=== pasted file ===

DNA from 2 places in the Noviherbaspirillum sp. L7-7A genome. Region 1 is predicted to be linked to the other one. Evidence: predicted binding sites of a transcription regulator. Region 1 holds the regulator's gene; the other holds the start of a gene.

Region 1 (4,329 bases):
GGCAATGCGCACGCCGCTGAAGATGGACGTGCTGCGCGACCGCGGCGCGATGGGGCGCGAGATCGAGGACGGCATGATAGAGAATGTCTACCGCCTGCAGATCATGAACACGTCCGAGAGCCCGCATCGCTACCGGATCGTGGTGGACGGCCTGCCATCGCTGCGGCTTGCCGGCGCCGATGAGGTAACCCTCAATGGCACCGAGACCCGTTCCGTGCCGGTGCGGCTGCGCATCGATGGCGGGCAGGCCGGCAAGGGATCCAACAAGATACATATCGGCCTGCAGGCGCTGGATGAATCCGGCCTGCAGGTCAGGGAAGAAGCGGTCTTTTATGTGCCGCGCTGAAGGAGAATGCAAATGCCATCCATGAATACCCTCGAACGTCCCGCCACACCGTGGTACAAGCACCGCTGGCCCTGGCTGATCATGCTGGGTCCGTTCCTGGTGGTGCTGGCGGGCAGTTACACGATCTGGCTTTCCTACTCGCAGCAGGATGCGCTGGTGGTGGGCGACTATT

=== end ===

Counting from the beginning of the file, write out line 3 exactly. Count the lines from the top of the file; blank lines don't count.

GGCAATGCGCACGCCGCTGAAGATGGACGTGCTGCGCGACCGCGGCGCGATGGGGCGCGAGATCGAGGACGGCATGATAGAGAATGTCTACCGCCTGCAGATCATGAACACGTCCGAGAGCCCGCATCGCTACCGGATCGTGGTGGACGGCCTGCCATCGCTGCGGCTTGCCGGCGCCGATGAGGTAACCCTCAATGGCACCGAGACCCGTTCCGTGCCGGTGCGGCTGCGCATCGATGGCGGGCAGGCCGGCAAGGGATCCAACAAGATACATATCGGCCTGCAGGCGCTGGATGAATCCGGCCTGCAGGTCAGGGAAGAAGCGGTCTTTTATGTGCCGCGCTGAAGGAGAATGCAAATGCCATCCATGAATACCCTCGAACGTCCCGCCACACCGTGGTACAAGCACCGCTGGCCCTGGCTGATCATGCTGGGTCCGTTCCTGGTGGTGCTGGCGGGCAGTTACACGATCTGGCTTTCCTACTCGCAGCAGGATGCGCTGGTGGTGGGCGACTATT